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clearz

Java Renderer

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Hi I am going to try and program a small renderer in java just to gain a better knowlege of what goes on under the hood in a 3D engine. I have spent the day looking at the different ways that java can display graphics to the screen. I then developed this small prog to test what kind of framerate I could expect to get. I am not very happy with the results at all. I know it is java and all that but I expected to get better results. Maybe I am doing something completly wrong here and was wondering could you have a look at it and tell me youtr opinions. What it basically does is draw 1000 triangles to a VolitileImage and then flip it to the screen. I have a P4 2Ghz, Geforce 3 Ti500 Java1.5 and I get arroun 9 FPS with this. Surely this can be made better. At this rate if I were to design a renderer with basic texture and lighting support I wold be lucky to get one frame a week :)
import java.awt.*;
import java.awt.event.*;
import java.awt.image.*;
import javax.swing.*;
import java.util.*;

public class FPSTest extends JWindow {

    VolatileImage backBuffer = null;
	long temp = 0;
	long fps;
	long lg = 0;
	Random rand = new Random();
	int x[] = new int[3];
	int y[] = new int[3];
	public FPSTest()
	{
	    GraphicsEnvironment ge = GraphicsEnvironment.getLocalGraphicsEnvironment();

		GraphicsDevice gd = ge.getDefaultScreenDevice();
		addMouseListener(new MouseAdapter() {
			public void mousePressed(MouseEvent evt) {
				// Exit full-screen mode
				GraphicsDevice gd = GraphicsEnvironment.getLocalGraphicsEnvironment()
					.getDefaultScreenDevice();
				gd.setFullScreenWindow(null);
				System.exit(0);
			}
		});
		try
		{
			gd.setFullScreenWindow(this);
       		requestFocus();

			while(true)
			{
				repaint();
			}
		}
		catch(Exception e)
		{}
		finally
		{
	        gd.setFullScreenWindow(null);
	        System.exit(0);
		}
	}

    public void createBackBuffer()
    {
		if (backBuffer != null)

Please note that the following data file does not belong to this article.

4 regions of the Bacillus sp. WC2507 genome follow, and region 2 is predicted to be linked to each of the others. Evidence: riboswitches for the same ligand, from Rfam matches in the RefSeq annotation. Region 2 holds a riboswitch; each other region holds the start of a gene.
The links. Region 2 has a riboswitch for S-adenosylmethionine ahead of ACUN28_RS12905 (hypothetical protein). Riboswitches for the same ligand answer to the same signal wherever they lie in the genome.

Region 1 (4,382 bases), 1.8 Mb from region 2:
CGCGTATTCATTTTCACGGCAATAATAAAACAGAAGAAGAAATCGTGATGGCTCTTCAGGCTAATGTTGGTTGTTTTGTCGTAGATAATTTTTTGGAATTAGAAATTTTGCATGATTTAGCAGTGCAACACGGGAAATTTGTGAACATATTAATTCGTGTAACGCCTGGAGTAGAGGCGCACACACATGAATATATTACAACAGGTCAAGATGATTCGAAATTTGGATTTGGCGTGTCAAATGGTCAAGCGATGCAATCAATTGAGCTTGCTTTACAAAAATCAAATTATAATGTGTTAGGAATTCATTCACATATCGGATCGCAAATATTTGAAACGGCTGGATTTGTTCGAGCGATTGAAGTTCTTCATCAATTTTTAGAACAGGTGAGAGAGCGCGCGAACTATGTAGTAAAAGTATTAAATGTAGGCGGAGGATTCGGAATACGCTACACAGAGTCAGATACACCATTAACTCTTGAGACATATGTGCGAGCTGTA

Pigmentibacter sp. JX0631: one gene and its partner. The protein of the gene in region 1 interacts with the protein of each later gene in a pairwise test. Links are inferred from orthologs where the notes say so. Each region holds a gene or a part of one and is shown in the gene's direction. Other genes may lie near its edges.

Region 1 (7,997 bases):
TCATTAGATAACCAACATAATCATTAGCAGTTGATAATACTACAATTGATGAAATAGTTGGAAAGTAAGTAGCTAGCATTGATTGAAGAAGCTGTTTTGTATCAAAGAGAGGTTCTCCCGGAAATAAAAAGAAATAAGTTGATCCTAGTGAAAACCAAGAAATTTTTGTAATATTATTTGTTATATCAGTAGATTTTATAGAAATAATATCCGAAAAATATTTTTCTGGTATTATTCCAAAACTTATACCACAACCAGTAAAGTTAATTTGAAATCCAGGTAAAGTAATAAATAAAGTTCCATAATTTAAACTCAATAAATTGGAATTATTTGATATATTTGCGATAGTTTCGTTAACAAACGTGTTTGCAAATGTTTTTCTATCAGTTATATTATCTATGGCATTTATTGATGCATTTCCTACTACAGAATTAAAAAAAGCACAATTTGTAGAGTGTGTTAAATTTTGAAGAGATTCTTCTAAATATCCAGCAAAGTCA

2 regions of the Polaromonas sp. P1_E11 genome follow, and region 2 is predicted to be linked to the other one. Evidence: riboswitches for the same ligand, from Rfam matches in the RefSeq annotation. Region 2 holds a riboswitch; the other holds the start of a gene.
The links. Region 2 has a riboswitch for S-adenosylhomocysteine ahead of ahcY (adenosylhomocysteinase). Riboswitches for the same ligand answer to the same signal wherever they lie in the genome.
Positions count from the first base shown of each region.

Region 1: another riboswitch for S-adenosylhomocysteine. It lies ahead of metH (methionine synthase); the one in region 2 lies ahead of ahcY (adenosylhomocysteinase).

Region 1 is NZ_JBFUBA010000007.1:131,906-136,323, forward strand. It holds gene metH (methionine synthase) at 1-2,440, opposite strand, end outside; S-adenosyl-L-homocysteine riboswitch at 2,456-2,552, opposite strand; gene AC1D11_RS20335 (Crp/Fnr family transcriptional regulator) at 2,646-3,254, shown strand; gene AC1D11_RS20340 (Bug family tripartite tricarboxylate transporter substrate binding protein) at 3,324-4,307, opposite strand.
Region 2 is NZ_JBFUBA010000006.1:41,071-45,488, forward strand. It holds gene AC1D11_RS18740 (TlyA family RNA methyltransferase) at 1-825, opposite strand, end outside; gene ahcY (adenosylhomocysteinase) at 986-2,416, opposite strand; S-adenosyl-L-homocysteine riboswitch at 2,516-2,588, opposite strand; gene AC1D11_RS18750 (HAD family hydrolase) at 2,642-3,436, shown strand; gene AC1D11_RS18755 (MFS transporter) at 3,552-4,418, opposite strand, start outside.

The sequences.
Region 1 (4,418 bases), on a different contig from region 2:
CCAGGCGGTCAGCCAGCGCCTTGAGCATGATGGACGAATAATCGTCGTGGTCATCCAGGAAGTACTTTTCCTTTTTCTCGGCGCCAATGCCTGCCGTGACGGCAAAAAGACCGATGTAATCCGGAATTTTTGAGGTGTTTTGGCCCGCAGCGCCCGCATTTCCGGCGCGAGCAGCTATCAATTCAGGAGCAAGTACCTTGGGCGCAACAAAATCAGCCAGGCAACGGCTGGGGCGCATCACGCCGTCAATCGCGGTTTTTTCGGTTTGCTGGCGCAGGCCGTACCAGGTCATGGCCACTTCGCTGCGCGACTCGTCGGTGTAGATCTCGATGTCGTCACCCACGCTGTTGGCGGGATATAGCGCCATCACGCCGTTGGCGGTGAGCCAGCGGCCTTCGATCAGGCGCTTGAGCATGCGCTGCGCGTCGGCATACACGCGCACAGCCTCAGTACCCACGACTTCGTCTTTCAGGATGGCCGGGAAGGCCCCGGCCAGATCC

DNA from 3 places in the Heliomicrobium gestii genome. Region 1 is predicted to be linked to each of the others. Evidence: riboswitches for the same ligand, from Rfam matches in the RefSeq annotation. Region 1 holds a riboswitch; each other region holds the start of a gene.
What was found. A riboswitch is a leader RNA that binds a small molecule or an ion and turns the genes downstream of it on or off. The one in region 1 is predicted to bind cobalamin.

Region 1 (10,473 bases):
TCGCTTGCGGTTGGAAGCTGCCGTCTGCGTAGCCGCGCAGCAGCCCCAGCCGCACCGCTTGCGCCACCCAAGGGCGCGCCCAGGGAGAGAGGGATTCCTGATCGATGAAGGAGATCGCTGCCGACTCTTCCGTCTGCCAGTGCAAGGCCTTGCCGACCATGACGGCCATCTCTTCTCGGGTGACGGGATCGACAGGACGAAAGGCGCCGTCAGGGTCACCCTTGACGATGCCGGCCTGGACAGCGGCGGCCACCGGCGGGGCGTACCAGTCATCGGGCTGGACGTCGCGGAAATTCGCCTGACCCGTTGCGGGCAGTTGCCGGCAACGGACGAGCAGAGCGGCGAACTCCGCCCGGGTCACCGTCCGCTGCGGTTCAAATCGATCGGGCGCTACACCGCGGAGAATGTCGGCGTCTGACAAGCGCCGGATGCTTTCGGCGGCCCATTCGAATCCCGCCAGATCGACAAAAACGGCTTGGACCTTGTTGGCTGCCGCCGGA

{
			backBuffer.flush();
			backBuffer = null;
		}
		backBuffer = createVolatileImage(getWidth(), getHeight());
    }
	String s;
    public void paint(Graphics g)
    {
		if (backBuffer == null)
		{
	   		createBackBuffer();
		}
		do
		{
			fps = new Date().getTime();
			// First, we validate the back buffer
			int valCode = backBuffer.validate(getGraphicsConfiguration());
			if (valCode == VolatileImage.IMAGE_RESTORED) {}
			else if (valCode == VolatileImage.IMAGE_INCOMPATIBLE)
			{
				createBackBuffer();
			}
			// Now we've handled validation, get on with the rendering
			// rendering to the back buffer:
			Graphics gBB = backBuffer.getGraphics();
			gBB.setColor(Color.white);
			gBB.fillRect(0, 0, getWidth(), getHeight());
			gBB.setFont(new Font("Arial",1,16));
		    gBB.setColor(Color.red);

			if((fps - temp) !=0)
			{
				lg = (1000 / (fps - temp));
				s = "FPS " + lg;
			}
			else
			{
				s = "FPS " + lg;
			}
			System.out.println(lg);
	 		gBB.drawString(s,20,25);
	 		gBB.setColor(Color.black);
			for(int q=0;q<1000;q++)
			{
				gBB.setColor(new Color(rand.nextInt(254),rand.nextInt(254),rand.nextInt(254)));

				x[0] = rand.nextInt(1200) + 40;
				x[1] = rand.nextInt(1200) + 40;
				x[2] = rand.nextInt(1200) + 40;
				y[0] = rand.nextInt(1000) + 40;
				y[1] = rand.nextInt(1000) + 40;
				y[2] = rand.nextInt(1000) + 40;
				gBB.fillPolygon(x, y, 3);
			}
			// copy from the back buffer to the screen
			g.drawImage(backBuffer, 0, 0, this);

	    // Now we are done; or are we?  Check contentsLost() and loop as necessary
	    	temp = fps;
		} while (backBuffer.contentsLost());
    }

    public static void main(String args[])
    {
		new FPSTest();

    }
}